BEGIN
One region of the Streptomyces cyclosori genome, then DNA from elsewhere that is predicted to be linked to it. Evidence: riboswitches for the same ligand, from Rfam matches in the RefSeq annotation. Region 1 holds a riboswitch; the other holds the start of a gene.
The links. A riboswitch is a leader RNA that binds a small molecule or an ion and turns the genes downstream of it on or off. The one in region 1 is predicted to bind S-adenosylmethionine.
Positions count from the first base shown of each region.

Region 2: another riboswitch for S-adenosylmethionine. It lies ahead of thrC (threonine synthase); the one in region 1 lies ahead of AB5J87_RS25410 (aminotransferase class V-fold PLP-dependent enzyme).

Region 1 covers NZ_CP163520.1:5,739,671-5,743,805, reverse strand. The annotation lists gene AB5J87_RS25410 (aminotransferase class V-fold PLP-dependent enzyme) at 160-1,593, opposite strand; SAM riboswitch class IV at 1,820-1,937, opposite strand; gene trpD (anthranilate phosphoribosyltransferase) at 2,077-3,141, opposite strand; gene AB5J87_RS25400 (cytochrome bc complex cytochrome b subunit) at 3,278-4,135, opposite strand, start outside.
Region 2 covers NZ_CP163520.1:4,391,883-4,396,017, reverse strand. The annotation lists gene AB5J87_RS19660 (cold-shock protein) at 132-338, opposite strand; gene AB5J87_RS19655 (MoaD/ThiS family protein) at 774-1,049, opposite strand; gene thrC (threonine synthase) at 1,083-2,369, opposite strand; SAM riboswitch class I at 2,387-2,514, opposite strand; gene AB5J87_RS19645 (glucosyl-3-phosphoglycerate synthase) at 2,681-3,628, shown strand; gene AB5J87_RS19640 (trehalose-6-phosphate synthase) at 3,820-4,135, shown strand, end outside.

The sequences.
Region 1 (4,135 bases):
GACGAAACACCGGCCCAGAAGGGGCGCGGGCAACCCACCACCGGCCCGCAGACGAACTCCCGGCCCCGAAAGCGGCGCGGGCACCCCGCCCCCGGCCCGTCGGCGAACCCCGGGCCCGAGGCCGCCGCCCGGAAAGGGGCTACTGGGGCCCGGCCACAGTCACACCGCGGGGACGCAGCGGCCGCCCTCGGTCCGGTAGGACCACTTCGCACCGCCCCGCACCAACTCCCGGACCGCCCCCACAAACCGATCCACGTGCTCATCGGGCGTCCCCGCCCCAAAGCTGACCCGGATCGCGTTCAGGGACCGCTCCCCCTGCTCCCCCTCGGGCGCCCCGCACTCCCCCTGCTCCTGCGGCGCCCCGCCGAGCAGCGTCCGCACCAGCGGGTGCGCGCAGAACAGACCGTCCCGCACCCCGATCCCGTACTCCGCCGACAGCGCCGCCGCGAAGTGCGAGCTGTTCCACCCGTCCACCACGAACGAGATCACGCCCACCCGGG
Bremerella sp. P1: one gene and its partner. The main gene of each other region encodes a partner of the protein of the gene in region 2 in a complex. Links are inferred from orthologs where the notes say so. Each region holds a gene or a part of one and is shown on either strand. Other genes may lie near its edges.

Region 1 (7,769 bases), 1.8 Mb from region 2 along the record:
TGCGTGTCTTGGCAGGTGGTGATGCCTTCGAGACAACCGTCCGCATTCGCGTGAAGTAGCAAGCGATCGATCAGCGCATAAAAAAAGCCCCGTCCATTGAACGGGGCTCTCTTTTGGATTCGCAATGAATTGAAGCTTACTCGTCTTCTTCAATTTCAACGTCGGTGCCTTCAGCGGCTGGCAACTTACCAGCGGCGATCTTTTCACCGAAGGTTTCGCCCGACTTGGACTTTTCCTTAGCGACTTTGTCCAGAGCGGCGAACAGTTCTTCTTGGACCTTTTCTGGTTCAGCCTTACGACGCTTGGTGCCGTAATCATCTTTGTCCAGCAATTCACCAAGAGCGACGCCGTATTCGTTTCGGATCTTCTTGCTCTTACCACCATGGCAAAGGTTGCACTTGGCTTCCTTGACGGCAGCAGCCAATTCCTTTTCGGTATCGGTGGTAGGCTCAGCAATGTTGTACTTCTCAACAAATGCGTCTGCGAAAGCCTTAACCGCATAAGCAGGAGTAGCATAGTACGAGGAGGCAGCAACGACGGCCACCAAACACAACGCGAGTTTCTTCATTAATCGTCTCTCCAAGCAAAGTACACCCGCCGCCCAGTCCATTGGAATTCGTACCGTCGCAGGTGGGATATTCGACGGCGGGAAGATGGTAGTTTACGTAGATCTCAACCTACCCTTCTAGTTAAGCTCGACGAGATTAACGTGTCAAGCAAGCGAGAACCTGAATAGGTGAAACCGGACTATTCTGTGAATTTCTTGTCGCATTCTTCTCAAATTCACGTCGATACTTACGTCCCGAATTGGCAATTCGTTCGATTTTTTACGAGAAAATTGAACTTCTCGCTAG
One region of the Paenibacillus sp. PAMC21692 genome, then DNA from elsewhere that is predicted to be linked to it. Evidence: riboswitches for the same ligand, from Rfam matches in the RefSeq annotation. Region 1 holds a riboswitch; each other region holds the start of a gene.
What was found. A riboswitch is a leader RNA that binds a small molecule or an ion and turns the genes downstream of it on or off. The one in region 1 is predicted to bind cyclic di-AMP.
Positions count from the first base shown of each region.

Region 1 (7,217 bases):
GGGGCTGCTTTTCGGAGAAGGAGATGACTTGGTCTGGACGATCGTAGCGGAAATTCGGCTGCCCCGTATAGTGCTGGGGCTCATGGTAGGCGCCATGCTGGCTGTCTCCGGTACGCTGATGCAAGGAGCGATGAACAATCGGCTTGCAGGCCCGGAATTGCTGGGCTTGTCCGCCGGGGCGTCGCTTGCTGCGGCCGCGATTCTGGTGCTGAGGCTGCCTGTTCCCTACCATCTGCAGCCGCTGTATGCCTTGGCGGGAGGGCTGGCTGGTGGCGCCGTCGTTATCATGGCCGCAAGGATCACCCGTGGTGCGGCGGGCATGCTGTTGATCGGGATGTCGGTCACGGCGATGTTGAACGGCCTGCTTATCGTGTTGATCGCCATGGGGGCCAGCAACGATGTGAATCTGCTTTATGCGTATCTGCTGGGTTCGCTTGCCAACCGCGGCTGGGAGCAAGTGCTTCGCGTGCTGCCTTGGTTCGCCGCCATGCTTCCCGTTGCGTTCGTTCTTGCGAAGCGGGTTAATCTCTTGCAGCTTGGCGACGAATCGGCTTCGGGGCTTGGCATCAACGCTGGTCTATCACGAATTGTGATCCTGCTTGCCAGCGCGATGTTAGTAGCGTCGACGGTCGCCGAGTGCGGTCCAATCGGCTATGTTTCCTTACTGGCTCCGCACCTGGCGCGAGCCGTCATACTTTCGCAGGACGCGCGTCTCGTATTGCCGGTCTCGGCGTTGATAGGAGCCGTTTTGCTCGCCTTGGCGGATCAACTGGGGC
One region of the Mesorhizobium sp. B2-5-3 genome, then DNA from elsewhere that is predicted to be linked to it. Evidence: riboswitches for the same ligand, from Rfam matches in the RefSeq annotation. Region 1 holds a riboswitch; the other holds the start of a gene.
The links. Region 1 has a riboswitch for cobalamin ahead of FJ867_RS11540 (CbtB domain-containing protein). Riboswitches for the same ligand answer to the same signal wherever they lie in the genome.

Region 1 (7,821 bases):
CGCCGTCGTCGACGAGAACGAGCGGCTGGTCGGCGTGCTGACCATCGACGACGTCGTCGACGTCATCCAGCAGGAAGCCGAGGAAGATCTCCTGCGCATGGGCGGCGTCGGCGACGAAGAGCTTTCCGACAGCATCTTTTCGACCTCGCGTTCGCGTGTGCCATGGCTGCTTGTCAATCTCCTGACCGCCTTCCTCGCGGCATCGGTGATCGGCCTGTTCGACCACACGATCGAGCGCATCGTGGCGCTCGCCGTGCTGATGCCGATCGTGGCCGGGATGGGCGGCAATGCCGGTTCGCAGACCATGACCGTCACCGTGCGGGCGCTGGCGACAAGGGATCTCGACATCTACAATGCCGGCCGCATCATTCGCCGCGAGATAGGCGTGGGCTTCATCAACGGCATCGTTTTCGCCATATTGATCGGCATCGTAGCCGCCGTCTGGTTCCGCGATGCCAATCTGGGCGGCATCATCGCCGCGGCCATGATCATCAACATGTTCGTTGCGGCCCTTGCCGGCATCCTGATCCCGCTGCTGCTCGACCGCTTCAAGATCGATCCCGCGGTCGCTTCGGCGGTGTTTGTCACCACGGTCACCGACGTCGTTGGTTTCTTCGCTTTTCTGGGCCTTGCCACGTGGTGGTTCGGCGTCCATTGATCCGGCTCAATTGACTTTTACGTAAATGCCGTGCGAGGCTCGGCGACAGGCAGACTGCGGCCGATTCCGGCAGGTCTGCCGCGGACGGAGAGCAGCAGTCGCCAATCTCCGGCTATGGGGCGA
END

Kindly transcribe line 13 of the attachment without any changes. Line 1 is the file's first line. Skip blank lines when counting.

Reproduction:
One region of the Paenibacillus sp. PAMC21692 genome, then DNA from elsewhere that is predicted to be linked to it. Evidence: riboswitches for the same ligand, from Rfam matches in the RefSeq annotation. Region 1 holds a riboswitch; each other region holds the start of a gene.